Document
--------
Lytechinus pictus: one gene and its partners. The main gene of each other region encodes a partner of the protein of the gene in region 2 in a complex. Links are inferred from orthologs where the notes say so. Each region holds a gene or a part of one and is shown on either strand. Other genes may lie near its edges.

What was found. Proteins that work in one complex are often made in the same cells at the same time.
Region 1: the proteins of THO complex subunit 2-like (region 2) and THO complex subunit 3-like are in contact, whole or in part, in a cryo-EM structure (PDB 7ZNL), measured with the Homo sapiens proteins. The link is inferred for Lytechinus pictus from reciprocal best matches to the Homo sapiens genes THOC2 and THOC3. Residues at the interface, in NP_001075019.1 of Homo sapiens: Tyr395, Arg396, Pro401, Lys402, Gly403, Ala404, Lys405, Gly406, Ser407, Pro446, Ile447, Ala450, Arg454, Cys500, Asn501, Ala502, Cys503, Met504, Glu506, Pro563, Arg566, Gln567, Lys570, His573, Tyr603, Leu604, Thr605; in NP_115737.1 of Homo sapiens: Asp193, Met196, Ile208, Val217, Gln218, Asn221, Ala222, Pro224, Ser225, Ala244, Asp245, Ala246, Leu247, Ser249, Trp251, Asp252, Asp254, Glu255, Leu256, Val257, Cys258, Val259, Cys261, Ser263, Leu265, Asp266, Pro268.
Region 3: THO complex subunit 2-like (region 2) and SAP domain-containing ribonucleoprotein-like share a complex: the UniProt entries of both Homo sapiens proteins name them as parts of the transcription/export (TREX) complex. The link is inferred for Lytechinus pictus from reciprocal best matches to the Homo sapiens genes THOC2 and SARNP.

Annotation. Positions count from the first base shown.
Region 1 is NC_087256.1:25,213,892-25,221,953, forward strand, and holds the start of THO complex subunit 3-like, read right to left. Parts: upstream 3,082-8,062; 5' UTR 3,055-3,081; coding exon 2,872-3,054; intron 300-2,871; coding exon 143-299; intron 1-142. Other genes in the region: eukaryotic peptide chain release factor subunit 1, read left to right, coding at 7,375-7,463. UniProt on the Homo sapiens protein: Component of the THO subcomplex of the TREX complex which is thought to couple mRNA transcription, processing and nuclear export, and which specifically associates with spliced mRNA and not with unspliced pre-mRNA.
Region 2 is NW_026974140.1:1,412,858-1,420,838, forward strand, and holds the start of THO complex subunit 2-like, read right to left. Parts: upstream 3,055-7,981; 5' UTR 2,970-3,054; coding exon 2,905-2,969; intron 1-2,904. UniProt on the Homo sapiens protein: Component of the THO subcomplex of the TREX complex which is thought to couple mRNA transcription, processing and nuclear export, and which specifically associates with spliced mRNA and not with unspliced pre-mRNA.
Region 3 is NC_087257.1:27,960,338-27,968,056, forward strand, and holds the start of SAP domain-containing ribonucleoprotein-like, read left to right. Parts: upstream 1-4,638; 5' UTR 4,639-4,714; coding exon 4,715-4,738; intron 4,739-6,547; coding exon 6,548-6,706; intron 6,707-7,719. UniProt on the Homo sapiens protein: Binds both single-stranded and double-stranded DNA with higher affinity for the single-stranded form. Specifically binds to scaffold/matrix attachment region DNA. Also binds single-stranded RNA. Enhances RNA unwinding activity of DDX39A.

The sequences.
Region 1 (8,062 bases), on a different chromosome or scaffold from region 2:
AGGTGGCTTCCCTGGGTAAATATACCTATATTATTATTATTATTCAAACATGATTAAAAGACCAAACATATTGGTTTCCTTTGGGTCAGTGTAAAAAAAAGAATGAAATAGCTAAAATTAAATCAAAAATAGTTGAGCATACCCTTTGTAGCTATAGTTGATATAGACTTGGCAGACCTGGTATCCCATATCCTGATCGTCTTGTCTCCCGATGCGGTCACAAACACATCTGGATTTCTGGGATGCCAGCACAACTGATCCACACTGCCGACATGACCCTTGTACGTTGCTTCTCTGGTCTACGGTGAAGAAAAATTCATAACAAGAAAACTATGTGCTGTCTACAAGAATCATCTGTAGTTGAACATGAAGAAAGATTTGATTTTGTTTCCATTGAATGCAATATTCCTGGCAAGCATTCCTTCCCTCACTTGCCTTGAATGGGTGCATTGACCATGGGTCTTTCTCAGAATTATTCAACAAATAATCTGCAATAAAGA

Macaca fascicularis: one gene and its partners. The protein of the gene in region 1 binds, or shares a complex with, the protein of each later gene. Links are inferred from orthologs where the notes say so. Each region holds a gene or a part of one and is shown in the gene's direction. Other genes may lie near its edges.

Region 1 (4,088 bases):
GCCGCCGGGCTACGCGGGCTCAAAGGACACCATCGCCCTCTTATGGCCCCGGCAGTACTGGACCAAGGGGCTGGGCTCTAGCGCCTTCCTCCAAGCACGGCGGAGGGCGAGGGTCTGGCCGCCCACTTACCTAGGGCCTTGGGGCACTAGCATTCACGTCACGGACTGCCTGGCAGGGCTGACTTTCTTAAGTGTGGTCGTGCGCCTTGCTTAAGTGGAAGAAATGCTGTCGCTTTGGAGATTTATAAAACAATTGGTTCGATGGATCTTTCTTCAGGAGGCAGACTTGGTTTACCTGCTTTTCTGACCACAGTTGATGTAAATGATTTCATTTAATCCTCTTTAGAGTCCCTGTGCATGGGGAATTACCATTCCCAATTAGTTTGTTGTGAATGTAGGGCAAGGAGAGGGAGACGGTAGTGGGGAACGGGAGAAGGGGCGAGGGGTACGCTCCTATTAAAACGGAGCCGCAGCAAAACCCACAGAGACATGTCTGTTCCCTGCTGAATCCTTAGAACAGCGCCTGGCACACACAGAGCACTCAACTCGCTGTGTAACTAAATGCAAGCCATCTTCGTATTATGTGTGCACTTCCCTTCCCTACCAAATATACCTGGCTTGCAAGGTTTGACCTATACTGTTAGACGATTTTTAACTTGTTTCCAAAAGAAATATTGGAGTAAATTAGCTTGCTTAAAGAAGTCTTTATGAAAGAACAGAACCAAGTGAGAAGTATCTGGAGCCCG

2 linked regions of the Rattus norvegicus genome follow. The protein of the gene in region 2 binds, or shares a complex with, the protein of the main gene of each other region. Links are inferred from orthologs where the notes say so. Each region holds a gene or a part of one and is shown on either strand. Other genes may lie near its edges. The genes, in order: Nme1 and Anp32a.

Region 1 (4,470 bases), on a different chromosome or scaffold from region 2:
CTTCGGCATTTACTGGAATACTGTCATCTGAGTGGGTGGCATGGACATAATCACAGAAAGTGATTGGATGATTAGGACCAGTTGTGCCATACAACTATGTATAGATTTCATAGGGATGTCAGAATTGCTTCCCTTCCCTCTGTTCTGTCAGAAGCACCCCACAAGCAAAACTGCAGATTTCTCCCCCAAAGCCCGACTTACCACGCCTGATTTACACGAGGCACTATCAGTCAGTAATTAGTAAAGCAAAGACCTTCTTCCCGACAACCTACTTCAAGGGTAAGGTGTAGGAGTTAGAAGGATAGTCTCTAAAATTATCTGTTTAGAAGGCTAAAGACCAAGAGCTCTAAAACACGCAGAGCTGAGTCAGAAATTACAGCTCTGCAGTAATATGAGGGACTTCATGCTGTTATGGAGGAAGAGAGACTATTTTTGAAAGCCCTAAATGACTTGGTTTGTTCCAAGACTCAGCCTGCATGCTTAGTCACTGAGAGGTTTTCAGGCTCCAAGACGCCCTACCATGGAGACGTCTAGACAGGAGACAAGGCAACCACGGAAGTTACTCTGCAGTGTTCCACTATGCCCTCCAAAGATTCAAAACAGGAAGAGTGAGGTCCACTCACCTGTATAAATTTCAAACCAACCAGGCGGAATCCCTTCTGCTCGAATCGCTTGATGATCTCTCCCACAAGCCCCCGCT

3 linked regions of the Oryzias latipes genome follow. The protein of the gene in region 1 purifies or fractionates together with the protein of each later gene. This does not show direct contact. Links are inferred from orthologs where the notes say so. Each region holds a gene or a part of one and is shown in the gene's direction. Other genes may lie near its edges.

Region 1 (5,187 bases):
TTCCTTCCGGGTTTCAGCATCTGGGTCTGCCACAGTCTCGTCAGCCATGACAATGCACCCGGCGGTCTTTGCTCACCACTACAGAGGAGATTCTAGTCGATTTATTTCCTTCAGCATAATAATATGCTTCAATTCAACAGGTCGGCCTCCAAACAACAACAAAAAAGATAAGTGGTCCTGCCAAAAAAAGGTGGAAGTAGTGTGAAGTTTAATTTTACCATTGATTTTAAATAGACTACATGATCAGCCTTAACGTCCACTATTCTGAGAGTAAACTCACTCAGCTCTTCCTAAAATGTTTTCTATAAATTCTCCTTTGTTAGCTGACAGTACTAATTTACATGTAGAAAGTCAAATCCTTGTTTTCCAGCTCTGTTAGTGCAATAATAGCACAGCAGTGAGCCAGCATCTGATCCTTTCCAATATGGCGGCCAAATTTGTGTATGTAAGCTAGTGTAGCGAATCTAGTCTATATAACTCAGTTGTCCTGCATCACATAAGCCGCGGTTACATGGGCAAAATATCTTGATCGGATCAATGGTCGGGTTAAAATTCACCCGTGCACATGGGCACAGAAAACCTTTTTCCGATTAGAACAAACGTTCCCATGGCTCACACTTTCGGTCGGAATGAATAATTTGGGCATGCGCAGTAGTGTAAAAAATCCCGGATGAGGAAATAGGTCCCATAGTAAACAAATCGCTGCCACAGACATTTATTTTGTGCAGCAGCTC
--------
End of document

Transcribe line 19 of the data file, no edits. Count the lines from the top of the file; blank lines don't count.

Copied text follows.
Region 1 (5,187 bases):